The incoming chairman of the US Federal reserve is likely to use significant resources to study the impact of adopting an inflation target
Ben Bernanke may use modern technology to achieve things even Alan Greenspan could not have. Nominated by president Bush to succeed Greenspan, he has supported the adoption of inflation targets by the Fed. Some of the best work at the frontier of economics research has constructed fancy, hi-tech economic models, and demonstrated that inflation targets can significantly improve the effectiveness of monetary policy.
To understand why inflation targeting may be necessary now, consider how the world has changed. Back in the 1970s, inflation twice rose higher than 10%, and every market participant knew that the Fed wanted inflation to be lower.
Now, core inflation has been quite low for some time, dipping to a year-over-year rate of only 2% in the Labor Department's latest consumer price index report on 14 October.
Market participants must wonder whether the Fed thinks inflation should be lower still, whether it could comfortably be a tad higher, or whether it is just right. This uncertainty is a big deal, and is quite unnecessary.
The Fed could easily tell the world the level of inflation it thinks is ideal. Such an announcement would not necessarily constrain its actions. Even if its target was 2% today, policymakers might still tighten to avoid an increase down the road. But it would allow markets to have a better sense of where the Fed is going.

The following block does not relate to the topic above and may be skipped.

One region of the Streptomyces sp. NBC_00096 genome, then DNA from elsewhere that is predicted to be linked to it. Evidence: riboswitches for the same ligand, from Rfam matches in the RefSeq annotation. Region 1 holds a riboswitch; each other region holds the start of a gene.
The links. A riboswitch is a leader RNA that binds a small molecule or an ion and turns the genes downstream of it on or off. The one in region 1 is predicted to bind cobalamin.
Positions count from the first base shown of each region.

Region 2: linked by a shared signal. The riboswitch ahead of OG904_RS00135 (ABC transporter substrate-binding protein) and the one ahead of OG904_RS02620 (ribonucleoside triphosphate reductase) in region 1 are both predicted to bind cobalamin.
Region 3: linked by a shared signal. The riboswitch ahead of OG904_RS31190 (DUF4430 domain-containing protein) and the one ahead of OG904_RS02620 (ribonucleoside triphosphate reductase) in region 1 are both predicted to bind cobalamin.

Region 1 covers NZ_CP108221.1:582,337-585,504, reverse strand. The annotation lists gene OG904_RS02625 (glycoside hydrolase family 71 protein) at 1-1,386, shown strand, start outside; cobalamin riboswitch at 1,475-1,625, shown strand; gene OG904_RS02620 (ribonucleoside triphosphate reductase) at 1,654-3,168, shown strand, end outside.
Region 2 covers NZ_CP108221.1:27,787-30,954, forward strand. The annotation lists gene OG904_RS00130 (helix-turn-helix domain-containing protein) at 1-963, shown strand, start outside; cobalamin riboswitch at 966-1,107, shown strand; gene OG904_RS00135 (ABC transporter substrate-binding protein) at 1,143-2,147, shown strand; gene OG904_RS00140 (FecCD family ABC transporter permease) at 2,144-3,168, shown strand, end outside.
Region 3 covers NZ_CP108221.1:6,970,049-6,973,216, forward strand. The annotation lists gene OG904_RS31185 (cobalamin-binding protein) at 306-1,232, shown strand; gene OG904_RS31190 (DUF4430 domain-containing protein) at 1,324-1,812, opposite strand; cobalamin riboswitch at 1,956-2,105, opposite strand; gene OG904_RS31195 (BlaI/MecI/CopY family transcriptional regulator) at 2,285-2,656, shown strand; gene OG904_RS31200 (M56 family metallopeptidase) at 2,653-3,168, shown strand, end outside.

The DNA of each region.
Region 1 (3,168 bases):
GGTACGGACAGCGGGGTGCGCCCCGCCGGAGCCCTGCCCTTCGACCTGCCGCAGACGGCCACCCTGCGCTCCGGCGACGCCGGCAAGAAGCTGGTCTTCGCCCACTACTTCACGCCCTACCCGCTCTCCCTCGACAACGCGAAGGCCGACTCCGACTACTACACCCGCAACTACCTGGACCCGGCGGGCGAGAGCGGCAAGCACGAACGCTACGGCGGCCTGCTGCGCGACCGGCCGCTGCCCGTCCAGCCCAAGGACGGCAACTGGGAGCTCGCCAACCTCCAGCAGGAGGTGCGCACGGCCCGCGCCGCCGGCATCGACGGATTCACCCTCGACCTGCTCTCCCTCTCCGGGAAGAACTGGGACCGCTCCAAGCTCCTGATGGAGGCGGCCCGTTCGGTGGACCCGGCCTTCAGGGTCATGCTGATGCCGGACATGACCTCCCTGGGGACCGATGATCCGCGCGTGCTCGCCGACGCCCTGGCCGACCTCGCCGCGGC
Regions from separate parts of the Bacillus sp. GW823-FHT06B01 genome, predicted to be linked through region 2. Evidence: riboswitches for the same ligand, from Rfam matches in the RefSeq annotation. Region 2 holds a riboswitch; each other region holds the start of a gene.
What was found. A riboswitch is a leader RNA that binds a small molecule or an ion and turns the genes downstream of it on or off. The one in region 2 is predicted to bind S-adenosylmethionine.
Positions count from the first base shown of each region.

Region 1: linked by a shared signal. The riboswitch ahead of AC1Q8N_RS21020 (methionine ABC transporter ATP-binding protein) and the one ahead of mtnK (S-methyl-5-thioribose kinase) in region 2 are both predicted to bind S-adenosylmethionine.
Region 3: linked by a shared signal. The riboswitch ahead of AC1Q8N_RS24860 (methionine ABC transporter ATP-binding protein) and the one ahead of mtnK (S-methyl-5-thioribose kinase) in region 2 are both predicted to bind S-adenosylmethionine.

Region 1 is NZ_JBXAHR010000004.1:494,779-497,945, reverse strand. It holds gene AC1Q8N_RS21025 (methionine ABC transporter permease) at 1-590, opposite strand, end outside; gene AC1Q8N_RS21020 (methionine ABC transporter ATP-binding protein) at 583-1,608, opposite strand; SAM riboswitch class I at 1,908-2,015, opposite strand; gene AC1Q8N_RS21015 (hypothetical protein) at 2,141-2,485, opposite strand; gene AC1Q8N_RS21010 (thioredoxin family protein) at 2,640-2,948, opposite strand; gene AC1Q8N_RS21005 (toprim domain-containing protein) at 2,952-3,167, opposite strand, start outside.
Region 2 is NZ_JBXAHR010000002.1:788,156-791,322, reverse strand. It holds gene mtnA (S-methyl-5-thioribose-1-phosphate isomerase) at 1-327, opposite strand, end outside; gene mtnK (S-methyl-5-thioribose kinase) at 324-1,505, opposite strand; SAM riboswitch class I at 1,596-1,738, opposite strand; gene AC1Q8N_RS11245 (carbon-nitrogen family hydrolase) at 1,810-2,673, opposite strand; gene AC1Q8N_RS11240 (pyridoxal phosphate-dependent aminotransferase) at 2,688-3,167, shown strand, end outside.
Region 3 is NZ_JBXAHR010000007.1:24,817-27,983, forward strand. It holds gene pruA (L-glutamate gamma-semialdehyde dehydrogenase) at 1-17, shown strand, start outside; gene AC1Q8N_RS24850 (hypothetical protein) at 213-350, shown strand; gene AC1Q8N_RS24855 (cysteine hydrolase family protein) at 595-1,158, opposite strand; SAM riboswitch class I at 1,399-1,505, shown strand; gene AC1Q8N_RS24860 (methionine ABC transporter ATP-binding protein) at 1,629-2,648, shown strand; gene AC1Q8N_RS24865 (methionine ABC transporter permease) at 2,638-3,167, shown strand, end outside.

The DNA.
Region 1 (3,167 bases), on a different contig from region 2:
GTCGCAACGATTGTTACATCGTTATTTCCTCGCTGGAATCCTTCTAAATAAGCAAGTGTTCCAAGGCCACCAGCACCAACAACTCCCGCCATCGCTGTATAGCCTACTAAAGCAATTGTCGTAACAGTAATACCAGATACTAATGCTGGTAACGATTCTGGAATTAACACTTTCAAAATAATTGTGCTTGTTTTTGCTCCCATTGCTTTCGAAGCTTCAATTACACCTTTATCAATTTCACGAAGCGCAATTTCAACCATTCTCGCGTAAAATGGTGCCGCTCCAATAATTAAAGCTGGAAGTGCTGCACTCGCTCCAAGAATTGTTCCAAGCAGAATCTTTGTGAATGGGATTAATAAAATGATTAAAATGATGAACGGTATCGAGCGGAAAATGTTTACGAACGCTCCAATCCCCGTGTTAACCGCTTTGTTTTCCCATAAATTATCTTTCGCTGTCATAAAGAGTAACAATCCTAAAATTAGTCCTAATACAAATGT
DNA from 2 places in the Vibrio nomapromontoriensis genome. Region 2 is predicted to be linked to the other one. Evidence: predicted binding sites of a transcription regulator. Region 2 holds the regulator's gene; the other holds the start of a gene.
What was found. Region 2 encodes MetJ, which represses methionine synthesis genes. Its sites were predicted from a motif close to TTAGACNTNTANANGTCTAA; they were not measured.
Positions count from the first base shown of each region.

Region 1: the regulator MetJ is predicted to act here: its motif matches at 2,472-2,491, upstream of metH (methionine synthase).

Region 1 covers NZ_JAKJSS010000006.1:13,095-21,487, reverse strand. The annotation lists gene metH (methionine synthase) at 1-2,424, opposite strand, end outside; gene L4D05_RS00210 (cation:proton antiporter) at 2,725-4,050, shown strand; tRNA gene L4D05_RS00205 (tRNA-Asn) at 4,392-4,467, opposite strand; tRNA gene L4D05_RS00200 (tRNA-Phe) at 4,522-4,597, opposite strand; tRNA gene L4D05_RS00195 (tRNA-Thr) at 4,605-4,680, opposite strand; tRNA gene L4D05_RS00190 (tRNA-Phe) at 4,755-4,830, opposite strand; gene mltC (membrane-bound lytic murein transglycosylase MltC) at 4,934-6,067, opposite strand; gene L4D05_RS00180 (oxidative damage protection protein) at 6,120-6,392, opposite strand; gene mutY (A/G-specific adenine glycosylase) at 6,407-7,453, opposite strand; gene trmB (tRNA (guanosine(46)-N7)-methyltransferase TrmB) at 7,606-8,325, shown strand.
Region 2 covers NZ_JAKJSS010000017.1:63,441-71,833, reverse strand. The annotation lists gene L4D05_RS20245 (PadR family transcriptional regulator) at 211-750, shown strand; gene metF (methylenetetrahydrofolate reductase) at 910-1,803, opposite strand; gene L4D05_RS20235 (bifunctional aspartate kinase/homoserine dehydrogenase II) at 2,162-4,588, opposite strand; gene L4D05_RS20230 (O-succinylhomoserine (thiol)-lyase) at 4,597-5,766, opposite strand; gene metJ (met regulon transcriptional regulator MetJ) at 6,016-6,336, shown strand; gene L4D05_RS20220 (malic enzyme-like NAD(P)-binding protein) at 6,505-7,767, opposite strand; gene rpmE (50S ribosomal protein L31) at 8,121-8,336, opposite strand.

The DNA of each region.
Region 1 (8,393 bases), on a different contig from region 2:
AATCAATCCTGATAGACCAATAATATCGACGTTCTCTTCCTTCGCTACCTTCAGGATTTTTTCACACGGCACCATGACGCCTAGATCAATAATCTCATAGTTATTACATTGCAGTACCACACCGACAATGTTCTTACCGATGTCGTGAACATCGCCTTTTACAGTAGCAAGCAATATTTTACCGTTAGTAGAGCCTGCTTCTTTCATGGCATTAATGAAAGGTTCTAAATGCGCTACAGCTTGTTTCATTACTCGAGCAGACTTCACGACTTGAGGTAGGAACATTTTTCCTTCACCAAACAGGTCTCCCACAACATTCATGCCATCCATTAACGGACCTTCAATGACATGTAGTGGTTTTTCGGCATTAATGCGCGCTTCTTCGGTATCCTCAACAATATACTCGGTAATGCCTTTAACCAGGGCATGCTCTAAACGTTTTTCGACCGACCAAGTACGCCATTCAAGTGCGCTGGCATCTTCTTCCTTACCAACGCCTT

Would a target matter? One recent study found some significant differences between countries that practice inflation targeting, and those that do not.
For example, private-sector inflation forecasts tend to show more agreement with one another in inflation-targeting countries than in the US. Such disagreement about future inflation is a good measure of the extra risk added to the economy because the Fed is not transparent enough.
How big a difference would the adoption of a target really make? Economists Marc Giannoni and Michael Woodford of Columbia University recently made an ingenious effort to find out. They constructed a fancy economic model and plugged in optimal monetary policy rules, including inflation targets.
They then ran recent economic history through their model. Looking back from 2002, they found the monetary policy that resulted from the optimal inflation-targeting rule looked very much like the monetary policy we had, with a small exception.
Relative to the optimal rule, actual monetary policy was "somewhat too loose in the 1990s" and "consistently too tight in the last nine quarters of our sample". The differences were not huge.
With the benefit of hindsight, many observers agree with the model's findings. Giannoni and Woodford's work suggests the Fed may have known that ahead of time if it had adopted Bernanke's suggestion to target inflation.
Bernanke would not, of course, remove the discretion of policymakers and advocate that some mechanical model replace the terrific system we have. But inflation targets would increase transparency, reduce uncertainties and possibly improve the cyclical performance of the Fed with little downside risk.
My guess is that Bernanke will devote significant staff resources to further study of these issues, and that the advantages of his approach will become overwhelming enough in the next few years that the Fed will adopt an inflation target. When it does, it will be good news.
Kevin Hassett is director of economic policy studies at the American Enterprise Institute
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